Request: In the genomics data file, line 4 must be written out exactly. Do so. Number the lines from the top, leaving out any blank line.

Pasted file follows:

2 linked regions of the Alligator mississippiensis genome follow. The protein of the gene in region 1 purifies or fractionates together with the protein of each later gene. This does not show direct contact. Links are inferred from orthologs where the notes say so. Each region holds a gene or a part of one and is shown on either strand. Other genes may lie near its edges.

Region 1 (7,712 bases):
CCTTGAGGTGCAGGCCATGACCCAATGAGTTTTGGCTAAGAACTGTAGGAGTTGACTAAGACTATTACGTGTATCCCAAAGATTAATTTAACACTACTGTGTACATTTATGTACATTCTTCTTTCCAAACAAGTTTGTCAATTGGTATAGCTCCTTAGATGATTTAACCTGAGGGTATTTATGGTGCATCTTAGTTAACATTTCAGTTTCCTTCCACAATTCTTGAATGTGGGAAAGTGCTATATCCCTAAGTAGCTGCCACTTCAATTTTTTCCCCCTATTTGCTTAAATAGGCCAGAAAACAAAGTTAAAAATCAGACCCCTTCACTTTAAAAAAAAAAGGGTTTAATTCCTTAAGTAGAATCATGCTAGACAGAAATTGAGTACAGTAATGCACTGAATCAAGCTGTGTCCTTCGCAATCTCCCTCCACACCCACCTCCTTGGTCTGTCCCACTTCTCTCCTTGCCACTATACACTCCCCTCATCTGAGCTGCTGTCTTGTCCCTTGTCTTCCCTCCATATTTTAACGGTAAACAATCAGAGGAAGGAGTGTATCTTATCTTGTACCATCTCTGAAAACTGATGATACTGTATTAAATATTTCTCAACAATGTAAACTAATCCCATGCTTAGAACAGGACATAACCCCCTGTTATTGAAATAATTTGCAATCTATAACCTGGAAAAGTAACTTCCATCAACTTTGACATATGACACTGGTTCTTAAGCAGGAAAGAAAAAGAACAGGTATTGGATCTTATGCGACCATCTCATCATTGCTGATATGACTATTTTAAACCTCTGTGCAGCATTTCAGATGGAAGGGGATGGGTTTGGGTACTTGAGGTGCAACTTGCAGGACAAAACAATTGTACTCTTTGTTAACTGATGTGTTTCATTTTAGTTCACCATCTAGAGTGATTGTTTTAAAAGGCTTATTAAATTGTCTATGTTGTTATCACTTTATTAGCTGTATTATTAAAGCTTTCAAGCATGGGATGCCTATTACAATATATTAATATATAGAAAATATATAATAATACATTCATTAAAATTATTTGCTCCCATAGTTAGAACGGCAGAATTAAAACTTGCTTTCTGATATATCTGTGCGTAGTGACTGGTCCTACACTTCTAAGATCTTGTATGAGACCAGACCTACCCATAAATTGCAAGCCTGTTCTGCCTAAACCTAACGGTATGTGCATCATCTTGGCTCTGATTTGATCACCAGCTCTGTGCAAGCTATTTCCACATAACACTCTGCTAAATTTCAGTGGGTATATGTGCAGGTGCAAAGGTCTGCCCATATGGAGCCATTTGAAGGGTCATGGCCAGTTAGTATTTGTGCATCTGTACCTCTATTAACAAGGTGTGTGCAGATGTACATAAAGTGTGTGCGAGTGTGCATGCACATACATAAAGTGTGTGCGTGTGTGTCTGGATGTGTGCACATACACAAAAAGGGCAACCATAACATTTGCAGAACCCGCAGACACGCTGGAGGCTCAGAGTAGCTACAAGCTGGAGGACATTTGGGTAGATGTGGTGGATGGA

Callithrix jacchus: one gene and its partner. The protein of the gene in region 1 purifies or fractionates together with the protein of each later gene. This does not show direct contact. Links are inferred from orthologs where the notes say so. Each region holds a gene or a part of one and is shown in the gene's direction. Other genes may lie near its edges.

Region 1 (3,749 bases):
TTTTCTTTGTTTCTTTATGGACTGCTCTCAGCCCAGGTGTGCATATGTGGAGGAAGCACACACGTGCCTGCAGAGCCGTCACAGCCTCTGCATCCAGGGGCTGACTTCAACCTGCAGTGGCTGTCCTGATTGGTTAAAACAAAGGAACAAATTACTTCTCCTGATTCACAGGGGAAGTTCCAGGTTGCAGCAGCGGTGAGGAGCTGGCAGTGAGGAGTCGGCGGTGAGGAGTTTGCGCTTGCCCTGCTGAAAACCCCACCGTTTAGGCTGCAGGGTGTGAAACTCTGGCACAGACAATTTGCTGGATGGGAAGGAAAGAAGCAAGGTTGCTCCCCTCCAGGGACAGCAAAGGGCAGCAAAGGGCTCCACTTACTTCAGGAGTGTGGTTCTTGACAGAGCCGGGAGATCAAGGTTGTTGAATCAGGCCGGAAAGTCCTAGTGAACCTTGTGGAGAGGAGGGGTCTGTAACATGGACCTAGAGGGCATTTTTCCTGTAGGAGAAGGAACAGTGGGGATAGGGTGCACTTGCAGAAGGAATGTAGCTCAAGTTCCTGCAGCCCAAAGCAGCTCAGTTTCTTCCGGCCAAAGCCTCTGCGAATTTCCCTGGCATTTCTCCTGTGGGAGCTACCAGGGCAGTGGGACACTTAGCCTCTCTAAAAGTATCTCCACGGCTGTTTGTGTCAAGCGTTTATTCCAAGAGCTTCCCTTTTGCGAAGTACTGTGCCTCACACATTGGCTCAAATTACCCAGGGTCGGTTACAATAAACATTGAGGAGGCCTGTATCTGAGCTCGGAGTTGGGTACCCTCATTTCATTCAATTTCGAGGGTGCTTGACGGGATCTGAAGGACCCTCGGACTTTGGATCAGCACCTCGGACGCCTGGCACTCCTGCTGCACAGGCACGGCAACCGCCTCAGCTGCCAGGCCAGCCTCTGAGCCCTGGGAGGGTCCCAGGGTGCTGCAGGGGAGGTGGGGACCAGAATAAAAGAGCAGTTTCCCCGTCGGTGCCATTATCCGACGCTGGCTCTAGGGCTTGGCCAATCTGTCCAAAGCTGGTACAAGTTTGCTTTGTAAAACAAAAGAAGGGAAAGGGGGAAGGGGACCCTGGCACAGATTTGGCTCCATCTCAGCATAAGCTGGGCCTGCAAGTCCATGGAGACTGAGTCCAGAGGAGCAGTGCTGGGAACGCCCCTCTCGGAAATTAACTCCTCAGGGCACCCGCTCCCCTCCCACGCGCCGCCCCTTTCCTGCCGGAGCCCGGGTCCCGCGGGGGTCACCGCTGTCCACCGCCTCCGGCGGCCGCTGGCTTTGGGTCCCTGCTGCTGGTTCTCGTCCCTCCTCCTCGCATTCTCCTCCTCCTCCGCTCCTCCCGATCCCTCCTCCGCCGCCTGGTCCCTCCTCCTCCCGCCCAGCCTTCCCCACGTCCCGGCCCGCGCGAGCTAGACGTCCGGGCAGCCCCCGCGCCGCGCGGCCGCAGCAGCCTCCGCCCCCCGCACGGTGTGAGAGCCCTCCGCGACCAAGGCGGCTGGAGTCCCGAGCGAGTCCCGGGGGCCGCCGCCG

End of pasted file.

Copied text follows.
Callithrix jacchus: one gene and its partner. The protein of the gene in region 1 purifies or fractionates together with the protein of each later gene. This does not show direct contact. Links are inferred from orthologs where the notes say so. Each region holds a gene or a part of one and is shown in the gene's direction. Other genes may lie near its edges.